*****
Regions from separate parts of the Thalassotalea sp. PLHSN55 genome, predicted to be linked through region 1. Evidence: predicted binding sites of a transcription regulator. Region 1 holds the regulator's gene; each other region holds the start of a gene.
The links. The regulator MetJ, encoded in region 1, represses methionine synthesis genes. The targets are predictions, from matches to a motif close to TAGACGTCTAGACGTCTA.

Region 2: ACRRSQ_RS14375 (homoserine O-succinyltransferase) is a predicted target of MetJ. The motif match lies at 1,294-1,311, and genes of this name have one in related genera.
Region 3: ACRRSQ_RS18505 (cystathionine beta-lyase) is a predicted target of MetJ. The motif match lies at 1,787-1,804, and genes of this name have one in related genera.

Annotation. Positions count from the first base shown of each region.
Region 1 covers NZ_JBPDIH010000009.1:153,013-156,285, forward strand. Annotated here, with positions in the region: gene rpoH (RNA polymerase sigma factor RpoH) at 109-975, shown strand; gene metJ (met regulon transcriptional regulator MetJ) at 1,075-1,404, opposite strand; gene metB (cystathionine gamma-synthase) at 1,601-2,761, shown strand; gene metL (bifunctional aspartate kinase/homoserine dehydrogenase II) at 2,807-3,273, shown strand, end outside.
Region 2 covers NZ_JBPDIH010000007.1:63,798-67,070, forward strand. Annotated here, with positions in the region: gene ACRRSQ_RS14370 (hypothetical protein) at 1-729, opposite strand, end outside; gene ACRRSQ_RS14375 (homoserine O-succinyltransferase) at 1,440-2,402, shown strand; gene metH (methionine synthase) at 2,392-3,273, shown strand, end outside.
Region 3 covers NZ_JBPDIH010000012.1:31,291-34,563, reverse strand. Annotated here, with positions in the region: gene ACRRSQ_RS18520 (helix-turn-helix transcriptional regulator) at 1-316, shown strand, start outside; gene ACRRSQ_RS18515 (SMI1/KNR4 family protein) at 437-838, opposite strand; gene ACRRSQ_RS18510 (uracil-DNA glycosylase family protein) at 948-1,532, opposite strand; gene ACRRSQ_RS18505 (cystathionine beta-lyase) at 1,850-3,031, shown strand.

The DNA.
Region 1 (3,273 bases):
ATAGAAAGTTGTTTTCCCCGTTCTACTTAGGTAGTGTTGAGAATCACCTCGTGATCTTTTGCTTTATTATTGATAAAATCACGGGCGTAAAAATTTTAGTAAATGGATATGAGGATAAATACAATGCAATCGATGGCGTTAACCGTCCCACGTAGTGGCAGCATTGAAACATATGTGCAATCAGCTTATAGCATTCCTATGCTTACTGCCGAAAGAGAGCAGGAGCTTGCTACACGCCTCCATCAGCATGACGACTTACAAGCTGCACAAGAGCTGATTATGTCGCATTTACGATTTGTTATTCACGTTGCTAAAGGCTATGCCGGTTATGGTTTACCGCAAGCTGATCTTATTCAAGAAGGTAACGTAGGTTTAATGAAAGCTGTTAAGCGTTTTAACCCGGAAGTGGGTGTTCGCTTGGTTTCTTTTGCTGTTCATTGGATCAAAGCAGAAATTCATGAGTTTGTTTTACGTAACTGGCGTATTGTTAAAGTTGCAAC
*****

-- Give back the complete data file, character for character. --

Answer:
Regions from separate parts of the Thalassotalea sp. PLHSN55 genome, predicted to be linked through region 1. Evidence: predicted binding sites of a transcription regulator. Region 1 holds the regulator's gene; each other region holds the start of a gene.
The links. The regulator MetJ, encoded in region 1, represses methionine synthesis genes. The targets are predictions, from matches to a motif close to TAGACGTCTAGACGTCTA.

Region 2: ACRRSQ_RS14375 (homoserine O-succinyltransferase) is a predicted target of MetJ. The motif match lies at 1,294-1,311, and genes of this name have one in related genera.
Region 3: ACRRSQ_RS18505 (cystathionine beta-lyase) is a predicted target of MetJ. The motif match lies at 1,787-1,804, and genes of this name have one in related genera.

Annotation. Positions count from the first base shown of each region.
Region 1 covers NZ_JBPDIH010000009.1:153,013-156,285, forward strand. Annotated here, with positions in the region: gene rpoH (RNA polymerase sigma factor RpoH) at 109-975, shown strand; gene metJ (met regulon transcriptional regulator MetJ) at 1,075-1,404, opposite strand; gene metB (cystathionine gamma-synthase) at 1,601-2,761, shown strand; gene metL (bifunctional aspartate kinase/homoserine dehydrogenase II) at 2,807-3,273, shown strand, end outside.
Region 2 covers NZ_JBPDIH010000007.1:63,798-67,070, forward strand. Annotated here, with positions in the region: gene ACRRSQ_RS14370 (hypothetical protein) at 1-729, opposite strand, end outside; gene ACRRSQ_RS14375 (homoserine O-succinyltransferase) at 1,440-2,402, shown strand; gene metH (methionine synthase) at 2,392-3,273, shown strand, end outside.
Region 3 covers NZ_JBPDIH010000012.1:31,291-34,563, reverse strand. Annotated here, with positions in the region: gene ACRRSQ_RS18520 (helix-turn-helix transcriptional regulator) at 1-316, shown strand, start outside; gene ACRRSQ_RS18515 (SMI1/KNR4 family protein) at 437-838, opposite strand; gene ACRRSQ_RS18510 (uracil-DNA glycosylase family protein) at 948-1,532, opposite strand; gene ACRRSQ_RS18505 (cystathionine beta-lyase) at 1,850-3,031, shown strand.

The DNA.
Region 1 (3,273 bases):
ATAGAAAGTTGTTTTCCCCGTTCTACTTAGGTAGTGTTGAGAATCACCTCGTGATCTTTTGCTTTATTATTGATAAAATCACGGGCGTAAAAATTTTAGTAAATGGATATGAGGATAAATACAATGCAATCGATGGCGTTAACCGTCCCACGTAGTGGCAGCATTGAAACATATGTGCAATCAGCTTATAGCATTCCTATGCTTACTGCCGAAAGAGAGCAGGAGCTTGCTACACGCCTCCATCAGCATGACGACTTACAAGCTGCACAAGAGCTGATTATGTCGCATTTACGATTTGTTATTCACGTTGCTAAAGGCTATGCCGGTTATGGTTTACCGCAAGCTGATCTTATTCAAGAAGGTAACGTAGGTTTAATGAAAGCTGTTAAGCGTTTTAACCCGGAAGTGGGTGTTCGCTTGGTTTCTTTTGCTGTTCATTGGATCAAAGCAGAAATTCATGAGTTTGTTTTACGTAACTGGCGTATTGTTAAAGTTGCAAC